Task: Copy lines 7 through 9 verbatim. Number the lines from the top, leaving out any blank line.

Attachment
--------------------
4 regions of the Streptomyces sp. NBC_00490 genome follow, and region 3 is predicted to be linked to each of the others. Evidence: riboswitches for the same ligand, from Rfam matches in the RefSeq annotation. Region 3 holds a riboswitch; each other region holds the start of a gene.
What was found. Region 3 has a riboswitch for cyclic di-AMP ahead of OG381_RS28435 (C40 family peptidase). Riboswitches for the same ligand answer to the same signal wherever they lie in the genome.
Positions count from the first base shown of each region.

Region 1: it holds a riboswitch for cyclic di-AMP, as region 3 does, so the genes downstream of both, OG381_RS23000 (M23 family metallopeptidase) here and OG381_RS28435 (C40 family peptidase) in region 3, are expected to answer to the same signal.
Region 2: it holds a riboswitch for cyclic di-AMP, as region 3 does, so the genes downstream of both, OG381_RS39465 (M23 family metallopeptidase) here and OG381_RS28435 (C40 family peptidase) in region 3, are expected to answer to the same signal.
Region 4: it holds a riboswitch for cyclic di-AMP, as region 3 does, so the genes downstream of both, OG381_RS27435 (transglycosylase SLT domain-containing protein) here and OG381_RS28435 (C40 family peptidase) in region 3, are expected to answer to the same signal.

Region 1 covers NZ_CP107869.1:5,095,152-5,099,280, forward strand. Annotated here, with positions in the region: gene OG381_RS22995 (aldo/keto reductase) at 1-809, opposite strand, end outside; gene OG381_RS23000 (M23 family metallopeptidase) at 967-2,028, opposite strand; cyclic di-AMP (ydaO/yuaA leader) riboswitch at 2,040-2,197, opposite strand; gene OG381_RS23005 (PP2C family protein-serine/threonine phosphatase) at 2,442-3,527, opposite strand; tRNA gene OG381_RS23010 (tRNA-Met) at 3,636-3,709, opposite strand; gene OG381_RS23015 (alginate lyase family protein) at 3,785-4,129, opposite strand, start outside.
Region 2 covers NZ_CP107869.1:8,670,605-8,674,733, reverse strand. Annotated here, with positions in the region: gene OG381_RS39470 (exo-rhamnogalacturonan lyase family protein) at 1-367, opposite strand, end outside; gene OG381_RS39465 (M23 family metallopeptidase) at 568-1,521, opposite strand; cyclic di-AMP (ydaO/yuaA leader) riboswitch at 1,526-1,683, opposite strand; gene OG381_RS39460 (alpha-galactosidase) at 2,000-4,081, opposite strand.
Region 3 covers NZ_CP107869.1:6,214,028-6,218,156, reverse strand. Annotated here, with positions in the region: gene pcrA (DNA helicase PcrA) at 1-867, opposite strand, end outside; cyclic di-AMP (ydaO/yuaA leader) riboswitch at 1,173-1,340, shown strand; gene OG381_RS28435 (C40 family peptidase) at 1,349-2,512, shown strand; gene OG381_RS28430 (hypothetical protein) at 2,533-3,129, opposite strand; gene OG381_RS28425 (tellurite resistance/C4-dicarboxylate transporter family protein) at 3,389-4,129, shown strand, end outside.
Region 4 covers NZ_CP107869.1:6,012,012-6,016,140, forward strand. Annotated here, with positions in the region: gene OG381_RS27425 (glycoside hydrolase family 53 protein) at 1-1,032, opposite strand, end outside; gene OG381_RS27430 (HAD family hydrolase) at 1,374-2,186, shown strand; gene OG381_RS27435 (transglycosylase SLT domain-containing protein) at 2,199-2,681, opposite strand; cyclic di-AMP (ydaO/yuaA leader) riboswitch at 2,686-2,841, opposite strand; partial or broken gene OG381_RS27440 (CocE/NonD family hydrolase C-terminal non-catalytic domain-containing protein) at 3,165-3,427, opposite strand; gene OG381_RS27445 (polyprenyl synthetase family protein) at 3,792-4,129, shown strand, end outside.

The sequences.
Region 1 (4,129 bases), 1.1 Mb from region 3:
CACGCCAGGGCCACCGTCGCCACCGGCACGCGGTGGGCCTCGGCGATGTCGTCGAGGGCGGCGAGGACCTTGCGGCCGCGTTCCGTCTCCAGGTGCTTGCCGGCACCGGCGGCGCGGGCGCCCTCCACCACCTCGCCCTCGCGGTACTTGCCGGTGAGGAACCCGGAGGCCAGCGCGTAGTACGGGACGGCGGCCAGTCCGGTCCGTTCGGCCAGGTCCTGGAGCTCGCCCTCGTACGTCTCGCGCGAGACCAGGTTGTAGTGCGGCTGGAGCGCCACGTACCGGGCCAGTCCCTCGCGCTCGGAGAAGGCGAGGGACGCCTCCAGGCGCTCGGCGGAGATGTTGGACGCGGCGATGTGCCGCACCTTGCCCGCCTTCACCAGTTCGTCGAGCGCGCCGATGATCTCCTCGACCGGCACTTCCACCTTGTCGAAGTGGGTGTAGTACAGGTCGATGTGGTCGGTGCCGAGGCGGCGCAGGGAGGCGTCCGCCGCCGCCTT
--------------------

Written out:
Region 1 covers NZ_CP107869.1:5,095,152-5,099,280, forward strand. Annotated here, with positions in the region: gene OG381_RS22995 (aldo/keto reductase) at 1-809, opposite strand, end outside; gene OG381_RS23000 (M23 family metallopeptidase) at 967-2,028, opposite strand; cyclic di-AMP (ydaO/yuaA leader) riboswitch at 2,040-2,197, opposite strand; gene OG381_RS23005 (PP2C family protein-serine/threonine phosphatase) at 2,442-3,527, opposite strand; tRNA gene OG381_RS23010 (tRNA-Met) at 3,636-3,709, opposite strand; gene OG381_RS23015 (alginate lyase family protein) at 3,785-4,129, opposite strand, start outside.
Region 2 covers NZ_CP107869.1:8,670,605-8,674,733, reverse strand. Annotated here, with positions in the region: gene OG381_RS39470 (exo-rhamnogalacturonan lyase family protein) at 1-367, opposite strand, end outside; gene OG381_RS39465 (M23 family metallopeptidase) at 568-1,521, opposite strand; cyclic di-AMP (ydaO/yuaA leader) riboswitch at 1,526-1,683, opposite strand; gene OG381_RS39460 (alpha-galactosidase) at 2,000-4,081, opposite strand.
Region 3 covers NZ_CP107869.1:6,214,028-6,218,156, reverse strand. Annotated here, with positions in the region: gene pcrA (DNA helicase PcrA) at 1-867, opposite strand, end outside; cyclic di-AMP (ydaO/yuaA leader) riboswitch at 1,173-1,340, shown strand; gene OG381_RS28435 (C40 family peptidase) at 1,349-2,512, shown strand; gene OG381_RS28430 (hypothetical protein) at 2,533-3,129, opposite strand; gene OG381_RS28425 (tellurite resistance/C4-dicarboxylate transporter family protein) at 3,389-4,129, shown strand, end outside.